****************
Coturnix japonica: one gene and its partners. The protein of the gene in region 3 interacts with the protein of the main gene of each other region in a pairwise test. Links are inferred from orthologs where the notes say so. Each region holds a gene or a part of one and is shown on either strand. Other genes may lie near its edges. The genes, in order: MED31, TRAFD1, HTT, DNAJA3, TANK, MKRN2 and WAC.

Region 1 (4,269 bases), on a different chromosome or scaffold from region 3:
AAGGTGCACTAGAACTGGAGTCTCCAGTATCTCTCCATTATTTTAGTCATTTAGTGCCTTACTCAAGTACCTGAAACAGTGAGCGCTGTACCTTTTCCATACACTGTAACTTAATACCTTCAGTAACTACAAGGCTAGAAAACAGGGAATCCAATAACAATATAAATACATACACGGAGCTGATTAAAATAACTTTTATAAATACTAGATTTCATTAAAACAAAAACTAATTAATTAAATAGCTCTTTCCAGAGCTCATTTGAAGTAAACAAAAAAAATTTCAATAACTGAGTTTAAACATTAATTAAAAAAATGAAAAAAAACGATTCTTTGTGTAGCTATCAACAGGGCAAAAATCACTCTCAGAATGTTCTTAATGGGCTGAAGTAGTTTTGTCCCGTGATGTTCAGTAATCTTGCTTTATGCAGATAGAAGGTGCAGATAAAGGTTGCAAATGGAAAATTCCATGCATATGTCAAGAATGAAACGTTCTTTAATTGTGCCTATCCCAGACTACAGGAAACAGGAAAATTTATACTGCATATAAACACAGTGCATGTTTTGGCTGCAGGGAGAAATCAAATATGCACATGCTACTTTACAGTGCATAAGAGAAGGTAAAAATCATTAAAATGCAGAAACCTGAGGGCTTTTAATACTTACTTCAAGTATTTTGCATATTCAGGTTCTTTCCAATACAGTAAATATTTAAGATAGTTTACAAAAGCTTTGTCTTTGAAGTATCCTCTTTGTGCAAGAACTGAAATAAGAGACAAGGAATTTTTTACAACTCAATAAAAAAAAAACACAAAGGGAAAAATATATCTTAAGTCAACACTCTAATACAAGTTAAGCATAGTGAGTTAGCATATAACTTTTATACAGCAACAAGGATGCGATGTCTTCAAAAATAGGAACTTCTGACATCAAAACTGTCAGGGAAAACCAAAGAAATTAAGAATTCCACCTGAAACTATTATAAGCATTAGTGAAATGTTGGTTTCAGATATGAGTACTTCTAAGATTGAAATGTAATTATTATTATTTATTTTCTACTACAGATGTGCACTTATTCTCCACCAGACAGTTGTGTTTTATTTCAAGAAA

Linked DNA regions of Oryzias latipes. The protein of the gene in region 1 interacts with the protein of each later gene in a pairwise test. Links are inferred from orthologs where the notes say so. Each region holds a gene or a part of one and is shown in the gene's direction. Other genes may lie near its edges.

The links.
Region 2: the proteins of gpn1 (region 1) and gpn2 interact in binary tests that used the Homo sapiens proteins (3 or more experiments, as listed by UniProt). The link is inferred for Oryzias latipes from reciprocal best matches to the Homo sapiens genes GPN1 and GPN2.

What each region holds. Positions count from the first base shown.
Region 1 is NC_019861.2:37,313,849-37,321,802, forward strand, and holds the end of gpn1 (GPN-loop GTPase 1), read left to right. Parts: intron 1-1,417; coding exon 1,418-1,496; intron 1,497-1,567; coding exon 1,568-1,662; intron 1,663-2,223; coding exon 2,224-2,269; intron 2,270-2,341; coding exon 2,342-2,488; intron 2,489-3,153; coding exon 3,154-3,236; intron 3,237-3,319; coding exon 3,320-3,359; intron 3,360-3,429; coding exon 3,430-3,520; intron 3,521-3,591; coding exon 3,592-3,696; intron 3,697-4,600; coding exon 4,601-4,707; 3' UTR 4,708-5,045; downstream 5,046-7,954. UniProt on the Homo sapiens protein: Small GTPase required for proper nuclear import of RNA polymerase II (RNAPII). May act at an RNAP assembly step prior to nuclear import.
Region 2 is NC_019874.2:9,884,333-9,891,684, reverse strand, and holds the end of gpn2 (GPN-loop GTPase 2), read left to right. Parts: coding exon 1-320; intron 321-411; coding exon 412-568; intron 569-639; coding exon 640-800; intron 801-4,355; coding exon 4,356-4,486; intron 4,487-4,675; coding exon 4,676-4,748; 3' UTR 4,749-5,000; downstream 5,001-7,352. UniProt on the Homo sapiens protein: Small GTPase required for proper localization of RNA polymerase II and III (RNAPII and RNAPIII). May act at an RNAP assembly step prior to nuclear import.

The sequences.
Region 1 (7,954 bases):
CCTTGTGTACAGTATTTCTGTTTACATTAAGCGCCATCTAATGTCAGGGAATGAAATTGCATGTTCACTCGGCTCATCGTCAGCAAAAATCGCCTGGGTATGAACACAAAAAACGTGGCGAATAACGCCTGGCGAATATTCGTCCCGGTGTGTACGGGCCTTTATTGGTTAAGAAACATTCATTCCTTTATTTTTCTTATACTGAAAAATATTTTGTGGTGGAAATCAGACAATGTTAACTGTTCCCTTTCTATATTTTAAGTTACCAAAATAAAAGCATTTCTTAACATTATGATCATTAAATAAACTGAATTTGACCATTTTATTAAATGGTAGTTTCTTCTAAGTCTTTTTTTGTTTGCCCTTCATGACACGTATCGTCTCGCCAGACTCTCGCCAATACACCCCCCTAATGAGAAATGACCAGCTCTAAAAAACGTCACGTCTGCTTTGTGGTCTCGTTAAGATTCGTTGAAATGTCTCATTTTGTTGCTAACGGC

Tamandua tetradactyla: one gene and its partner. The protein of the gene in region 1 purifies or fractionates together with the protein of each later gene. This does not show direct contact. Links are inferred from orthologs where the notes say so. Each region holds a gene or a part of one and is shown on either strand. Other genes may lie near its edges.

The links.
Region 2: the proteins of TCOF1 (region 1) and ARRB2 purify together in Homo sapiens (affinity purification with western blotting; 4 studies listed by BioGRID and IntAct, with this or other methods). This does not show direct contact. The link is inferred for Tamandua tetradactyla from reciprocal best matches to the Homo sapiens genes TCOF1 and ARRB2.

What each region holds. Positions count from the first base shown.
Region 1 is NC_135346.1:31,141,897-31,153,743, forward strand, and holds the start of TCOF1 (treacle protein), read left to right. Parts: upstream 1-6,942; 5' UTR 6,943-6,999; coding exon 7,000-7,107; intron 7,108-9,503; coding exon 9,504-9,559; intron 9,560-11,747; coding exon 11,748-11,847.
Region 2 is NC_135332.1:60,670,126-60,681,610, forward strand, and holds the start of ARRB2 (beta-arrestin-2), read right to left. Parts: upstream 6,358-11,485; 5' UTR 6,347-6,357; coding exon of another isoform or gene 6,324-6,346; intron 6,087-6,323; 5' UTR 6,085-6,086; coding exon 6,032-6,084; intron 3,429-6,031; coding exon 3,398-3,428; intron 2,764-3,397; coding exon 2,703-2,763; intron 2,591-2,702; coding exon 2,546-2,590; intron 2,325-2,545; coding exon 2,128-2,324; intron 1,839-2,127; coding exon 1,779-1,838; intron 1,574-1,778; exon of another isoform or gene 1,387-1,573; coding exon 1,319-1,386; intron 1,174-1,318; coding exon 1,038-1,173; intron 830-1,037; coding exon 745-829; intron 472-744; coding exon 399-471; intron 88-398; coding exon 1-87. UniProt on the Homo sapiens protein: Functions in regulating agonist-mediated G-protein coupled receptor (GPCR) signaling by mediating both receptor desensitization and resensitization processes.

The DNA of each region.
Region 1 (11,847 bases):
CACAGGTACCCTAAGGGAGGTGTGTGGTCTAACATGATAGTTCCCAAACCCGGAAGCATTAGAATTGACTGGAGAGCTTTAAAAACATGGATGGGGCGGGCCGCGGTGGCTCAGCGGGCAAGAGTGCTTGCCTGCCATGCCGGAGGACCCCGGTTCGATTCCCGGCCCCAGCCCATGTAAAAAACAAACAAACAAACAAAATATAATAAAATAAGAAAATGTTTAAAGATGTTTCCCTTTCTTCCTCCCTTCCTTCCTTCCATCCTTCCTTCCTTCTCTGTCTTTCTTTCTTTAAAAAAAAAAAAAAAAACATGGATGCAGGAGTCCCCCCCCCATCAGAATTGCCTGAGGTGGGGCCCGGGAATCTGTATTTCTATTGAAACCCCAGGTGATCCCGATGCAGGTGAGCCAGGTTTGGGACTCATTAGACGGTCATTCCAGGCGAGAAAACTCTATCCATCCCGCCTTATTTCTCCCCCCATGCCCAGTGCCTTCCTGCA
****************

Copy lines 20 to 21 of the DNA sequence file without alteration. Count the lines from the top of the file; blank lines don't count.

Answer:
Region 1 (11,847 bases):
CACAGGTACCCTAAGGGAGGTGTGTGGTCTAACATGATAGTTCCCAAACCCGGAAGCATTAGAATTGACTGGAGAGCTTTAAAAACATGGATGGGGCGGGCCGCGGTGGCTCAGCGGGCAAGAGTGCTTGCCTGCCATGCCGGAGGACCCCGGTTCGATTCCCGGCCCCAGCCCATGTAAAAAACAAACAAACAAACAAAATATAATAAAATAAGAAAATGTTTAAAGATGTTTCCCTTTCTTCCTCCCTTCCTTCCTTCCATCCTTCCTTCCTTCTCTGTCTTTCTTTCTTTAAAAAAAAAAAAAAAAACATGGATGCAGGAGTCCCCCCCCCATCAGAATTGCCTGAGGTGGGGCCCGGGAATCTGTATTTCTATTGAAACCCCAGGTGATCCCGATGCAGGTGAGCCAGGTTTGGGACTCATTAGACGGTCATTCCAGGCGAGAAAACTCTATCCATCCCGCCTTATTTCTCCCCCCATGCCCAGTGCCTTCCTGCA